Stewart went on: “Transparency is a good thing, government wrongdoing should be ferreted out. Although, just because something is secret doesn’t necessarily mean it’s nefarious.” In sum, “an interesting yet less explosive and less than searing indictment.”

After a few comments on video from Assange, about the latter’s personal satisfaction in “crushing bastards,” Stewart addressed the WikiLeaks founder directly: “I think you are underestimating how cynical Americans are about our government already. We’ve engineered coups in Chile, Iran, Guatemala etc. … We sell weapons to our enemy’s enemy who somehow always then becomes our enemy and forces us to defend ourselves from our own weapons. That happens a lot. …

“It takes a lot to unimpress us. You should really read up about the ---- we already know about us. So unless in these WikiLeaks we’re going to find out that the aliens from Area 51 killed Kennedy? Stop with the drama.”

Truly remarkable! The chronically self-satisfied Stewart―who earns how many hundreds of thousands or millions of dollars a year for acting as one of American society’s official court jesters?―lecturing an individual who has put his neck on the line in the interest of exposing imperialism’s crimes to stop dramatizing himself!

The remainder of the segment was devoted to a would-be comic debate between Stewart and one of his mock correspondents, Aasif Mandvi, in which the latter took the position, presumably linked to Assange and WikiLeaks, that “everyone has the right to know everything about everyone” and cited positively the invasive airport scanning as an example of that.

Delivered the soft lob from Mandvi about the scanning, Stewart replied: “That’s not transparency. Transparency is about being open to the public on important issues and processes so that the public can make informed decisions.”

Mandvi later asserted pompously that the WikiLeaks’ revelation was “basically our generation’s Pentagon Papers.” Stewart responded, “The Pentagon Papers exposed blatant lies about how the government got us into the Vietnam War, how they continued to mislead us about the war’s progress, even the most cynical reading of these documents, I don’t think rises to that indictable level.”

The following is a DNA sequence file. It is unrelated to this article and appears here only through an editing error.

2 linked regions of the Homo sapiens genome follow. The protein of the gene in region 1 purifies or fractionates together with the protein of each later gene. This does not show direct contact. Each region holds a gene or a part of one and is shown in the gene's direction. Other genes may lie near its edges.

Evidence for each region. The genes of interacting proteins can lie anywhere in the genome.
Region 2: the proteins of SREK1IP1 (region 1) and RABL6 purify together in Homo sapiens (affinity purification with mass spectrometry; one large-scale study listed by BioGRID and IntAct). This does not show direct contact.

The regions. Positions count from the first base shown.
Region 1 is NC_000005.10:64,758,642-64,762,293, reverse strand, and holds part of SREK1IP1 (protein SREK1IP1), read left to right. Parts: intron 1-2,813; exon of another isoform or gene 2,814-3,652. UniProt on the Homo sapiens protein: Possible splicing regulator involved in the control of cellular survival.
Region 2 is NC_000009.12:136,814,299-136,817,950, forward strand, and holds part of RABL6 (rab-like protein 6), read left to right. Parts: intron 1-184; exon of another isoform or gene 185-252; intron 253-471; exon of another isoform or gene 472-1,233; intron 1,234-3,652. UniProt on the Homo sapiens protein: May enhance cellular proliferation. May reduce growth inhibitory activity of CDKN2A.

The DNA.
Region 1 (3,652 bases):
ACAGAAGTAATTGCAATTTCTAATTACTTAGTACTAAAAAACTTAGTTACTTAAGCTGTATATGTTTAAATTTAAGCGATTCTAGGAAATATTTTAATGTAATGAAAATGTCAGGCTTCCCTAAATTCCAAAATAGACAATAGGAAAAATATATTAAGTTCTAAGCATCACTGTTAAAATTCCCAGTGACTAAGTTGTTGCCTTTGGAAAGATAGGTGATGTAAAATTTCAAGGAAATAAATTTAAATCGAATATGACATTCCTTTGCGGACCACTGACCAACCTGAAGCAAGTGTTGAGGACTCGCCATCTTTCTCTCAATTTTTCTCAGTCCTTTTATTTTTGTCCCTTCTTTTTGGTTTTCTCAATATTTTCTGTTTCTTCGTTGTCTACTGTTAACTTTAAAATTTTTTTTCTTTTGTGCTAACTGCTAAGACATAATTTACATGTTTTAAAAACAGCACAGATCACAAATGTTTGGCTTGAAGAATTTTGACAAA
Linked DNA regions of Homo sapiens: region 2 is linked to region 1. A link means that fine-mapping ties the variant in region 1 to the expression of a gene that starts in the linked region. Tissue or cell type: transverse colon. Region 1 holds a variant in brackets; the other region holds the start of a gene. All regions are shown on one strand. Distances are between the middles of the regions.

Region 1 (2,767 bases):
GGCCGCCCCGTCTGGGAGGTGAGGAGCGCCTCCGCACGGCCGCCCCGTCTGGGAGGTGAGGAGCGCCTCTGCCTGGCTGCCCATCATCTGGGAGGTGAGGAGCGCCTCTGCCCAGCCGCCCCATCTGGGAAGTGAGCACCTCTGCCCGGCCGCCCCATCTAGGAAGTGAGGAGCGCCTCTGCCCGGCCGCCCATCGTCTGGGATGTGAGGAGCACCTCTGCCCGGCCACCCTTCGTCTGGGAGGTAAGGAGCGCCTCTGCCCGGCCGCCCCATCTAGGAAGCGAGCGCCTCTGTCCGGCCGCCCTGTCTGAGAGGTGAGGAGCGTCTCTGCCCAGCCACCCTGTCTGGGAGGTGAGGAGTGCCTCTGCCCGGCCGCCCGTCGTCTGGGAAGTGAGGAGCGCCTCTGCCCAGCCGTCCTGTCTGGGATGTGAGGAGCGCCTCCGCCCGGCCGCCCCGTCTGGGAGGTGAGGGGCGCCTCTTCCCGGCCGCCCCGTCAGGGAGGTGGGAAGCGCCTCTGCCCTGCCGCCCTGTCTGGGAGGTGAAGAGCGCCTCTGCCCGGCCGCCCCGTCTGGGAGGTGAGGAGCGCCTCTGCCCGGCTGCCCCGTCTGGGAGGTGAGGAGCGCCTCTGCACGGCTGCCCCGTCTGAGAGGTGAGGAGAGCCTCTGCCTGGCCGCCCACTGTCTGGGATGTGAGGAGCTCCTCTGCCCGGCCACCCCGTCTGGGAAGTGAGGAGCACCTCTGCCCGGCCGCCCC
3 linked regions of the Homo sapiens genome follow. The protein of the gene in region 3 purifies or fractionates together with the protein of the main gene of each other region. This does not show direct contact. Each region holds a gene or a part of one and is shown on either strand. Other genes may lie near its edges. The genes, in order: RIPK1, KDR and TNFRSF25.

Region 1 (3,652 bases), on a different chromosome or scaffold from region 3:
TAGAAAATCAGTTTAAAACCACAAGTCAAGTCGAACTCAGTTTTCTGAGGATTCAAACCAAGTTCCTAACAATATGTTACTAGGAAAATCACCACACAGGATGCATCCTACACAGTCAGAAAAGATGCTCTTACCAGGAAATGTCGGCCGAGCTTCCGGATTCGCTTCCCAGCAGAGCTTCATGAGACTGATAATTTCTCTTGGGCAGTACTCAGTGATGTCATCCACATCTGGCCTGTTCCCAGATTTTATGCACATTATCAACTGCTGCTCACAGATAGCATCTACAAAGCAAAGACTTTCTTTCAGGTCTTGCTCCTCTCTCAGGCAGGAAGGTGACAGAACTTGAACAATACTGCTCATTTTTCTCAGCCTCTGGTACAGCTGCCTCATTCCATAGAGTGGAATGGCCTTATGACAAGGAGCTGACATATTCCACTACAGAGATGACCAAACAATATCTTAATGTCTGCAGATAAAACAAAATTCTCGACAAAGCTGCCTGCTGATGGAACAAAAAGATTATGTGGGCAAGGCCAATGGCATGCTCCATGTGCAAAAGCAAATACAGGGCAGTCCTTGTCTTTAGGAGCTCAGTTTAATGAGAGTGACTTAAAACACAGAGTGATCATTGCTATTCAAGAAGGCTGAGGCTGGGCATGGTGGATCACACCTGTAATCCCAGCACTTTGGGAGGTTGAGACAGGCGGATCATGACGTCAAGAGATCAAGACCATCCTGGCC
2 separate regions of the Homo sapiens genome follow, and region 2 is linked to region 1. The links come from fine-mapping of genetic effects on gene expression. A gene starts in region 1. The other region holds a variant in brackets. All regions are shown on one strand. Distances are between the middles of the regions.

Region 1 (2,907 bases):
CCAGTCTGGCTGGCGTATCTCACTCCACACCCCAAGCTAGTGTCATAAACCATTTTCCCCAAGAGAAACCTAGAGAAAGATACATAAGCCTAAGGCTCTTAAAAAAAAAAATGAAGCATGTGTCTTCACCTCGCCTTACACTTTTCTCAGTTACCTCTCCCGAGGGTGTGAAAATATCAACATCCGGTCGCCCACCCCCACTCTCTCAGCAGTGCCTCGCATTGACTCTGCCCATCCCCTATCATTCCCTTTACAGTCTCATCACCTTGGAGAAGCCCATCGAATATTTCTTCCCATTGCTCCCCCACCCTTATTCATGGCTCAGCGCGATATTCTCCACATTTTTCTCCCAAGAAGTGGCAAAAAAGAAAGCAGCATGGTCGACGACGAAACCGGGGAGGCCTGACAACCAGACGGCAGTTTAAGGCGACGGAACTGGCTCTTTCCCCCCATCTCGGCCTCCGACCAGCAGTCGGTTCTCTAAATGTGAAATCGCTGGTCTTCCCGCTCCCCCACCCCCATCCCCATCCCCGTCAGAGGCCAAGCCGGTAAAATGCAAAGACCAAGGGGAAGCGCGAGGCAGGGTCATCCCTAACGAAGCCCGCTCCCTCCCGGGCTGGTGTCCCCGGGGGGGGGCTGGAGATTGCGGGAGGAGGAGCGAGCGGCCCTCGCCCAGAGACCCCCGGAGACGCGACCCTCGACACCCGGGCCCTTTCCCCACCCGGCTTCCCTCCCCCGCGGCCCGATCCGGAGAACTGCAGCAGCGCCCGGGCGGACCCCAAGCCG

Mandvi dismissed this airily with, “It’s not meant to, it’s about the beautiful anarchy of information. It shows that what the government says in private is not necessarily what it says in public.” This of course permitted Stewart to return to one of his favorite and most cynical themes: “But who doesn’t know that? That seems like a relatively banal point to be made.”

The exposed cables have shed light, in fact, on filthy US operations around the globe, from warmongering against China, coordinating lies with the dictator of Yemen, covering up Saudi support for terrorism, participating in war crimes in Sri Lanka, to weighing the usefulness of a coup in Pakistan, and much more.

In their scope and weight, the WikiLeaks are more damning than the Pentagon Papers. WikiLeaks has helped bring to public attention the way in which catastrophic events, such as wars and coups, are prepared and organized by the imperialist powers. This is what has outraged the various regimes and has set in motion the campaign to close down WikiLeaks and destroy Assange.

Through his unserious and dishonest attempt to discredit Assange and WikiLeaks, Stewart has only disgraced himself. Anyone who looks to the Daily Show as a politically oppositional beacon is looking in the wrong direction.